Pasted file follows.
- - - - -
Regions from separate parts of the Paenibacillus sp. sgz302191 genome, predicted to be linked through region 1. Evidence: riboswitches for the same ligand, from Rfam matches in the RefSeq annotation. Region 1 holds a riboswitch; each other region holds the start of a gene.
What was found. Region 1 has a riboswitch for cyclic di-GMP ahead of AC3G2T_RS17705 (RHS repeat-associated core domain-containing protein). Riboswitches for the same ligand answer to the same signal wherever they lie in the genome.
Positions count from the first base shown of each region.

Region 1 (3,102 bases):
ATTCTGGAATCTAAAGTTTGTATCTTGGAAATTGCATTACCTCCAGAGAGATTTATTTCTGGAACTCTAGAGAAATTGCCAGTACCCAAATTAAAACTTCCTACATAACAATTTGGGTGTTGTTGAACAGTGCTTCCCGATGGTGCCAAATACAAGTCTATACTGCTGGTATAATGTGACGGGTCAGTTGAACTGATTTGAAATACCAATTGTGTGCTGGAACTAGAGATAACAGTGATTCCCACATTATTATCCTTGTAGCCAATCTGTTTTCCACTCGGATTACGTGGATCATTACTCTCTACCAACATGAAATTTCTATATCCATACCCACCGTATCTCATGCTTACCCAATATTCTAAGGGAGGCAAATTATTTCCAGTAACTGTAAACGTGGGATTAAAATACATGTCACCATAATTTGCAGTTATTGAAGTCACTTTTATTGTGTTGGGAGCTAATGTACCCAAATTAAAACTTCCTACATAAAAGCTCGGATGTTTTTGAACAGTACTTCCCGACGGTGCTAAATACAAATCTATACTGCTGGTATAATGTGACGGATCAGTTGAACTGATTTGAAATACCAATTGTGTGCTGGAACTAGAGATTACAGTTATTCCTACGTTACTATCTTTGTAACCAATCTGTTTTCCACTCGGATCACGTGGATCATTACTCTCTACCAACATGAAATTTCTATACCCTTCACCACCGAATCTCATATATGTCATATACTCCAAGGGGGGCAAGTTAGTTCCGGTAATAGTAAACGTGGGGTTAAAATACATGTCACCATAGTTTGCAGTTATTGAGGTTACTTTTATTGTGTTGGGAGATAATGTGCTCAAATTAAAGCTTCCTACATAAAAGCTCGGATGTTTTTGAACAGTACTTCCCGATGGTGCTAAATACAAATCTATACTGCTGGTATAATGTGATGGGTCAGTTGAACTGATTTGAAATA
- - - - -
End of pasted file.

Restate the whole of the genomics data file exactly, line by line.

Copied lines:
Regions from separate parts of the Paenibacillus sp. sgz302191 genome, predicted to be linked through region 1. Evidence: riboswitches for the same ligand, from Rfam matches in the RefSeq annotation. Region 1 holds a riboswitch; each other region holds the start of a gene.
What was found. Region 1 has a riboswitch for cyclic di-GMP ahead of AC3G2T_RS17705 (RHS repeat-associated core domain-containing protein). Riboswitches for the same ligand answer to the same signal wherever they lie in the genome.
Positions count from the first base shown of each region.

Region 1 (3,102 bases):
ATTCTGGAATCTAAAGTTTGTATCTTGGAAATTGCATTACCTCCAGAGAGATTTATTTCTGGAACTCTAGAGAAATTGCCAGTACCCAAATTAAAACTTCCTACATAACAATTTGGGTGTTGTTGAACAGTGCTTCCCGATGGTGCCAAATACAAGTCTATACTGCTGGTATAATGTGACGGGTCAGTTGAACTGATTTGAAATACCAATTGTGTGCTGGAACTAGAGATAACAGTGATTCCCACATTATTATCCTTGTAGCCAATCTGTTTTCCACTCGGATTACGTGGATCATTACTCTCTACCAACATGAAATTTCTATATCCATACCCACCGTATCTCATGCTTACCCAATATTCTAAGGGAGGCAAATTATTTCCAGTAACTGTAAACGTGGGATTAAAATACATGTCACCATAATTTGCAGTTATTGAAGTCACTTTTATTGTGTTGGGAGCTAATGTACCCAAATTAAAACTTCCTACATAAAAGCTCGGATGTTTTTGAACAGTACTTCCCGACGGTGCTAAATACAAATCTATACTGCTGGTATAATGTGACGGATCAGTTGAACTGATTTGAAATACCAATTGTGTGCTGGAACTAGAGATTACAGTTATTCCTACGTTACTATCTTTGTAACCAATCTGTTTTCCACTCGGATCACGTGGATCATTACTCTCTACCAACATGAAATTTCTATACCCTTCACCACCGAATCTCATATATGTCATATACTCCAAGGGGGGCAAGTTAGTTCCGGTAATAGTAAACGTGGGGTTAAAATACATGTCACCATAGTTTGCAGTTATTGAGGTTACTTTTATTGTGTTGGGAGATAATGTGCTCAAATTAAAGCTTCCTACATAAAAGCTCGGATGTTTTTGAACAGTACTTCCCGATGGTGCTAAATACAAATCTATACTGCTGGTATAATGTGATGGGTCAGTTGAACTGATTTGAAATA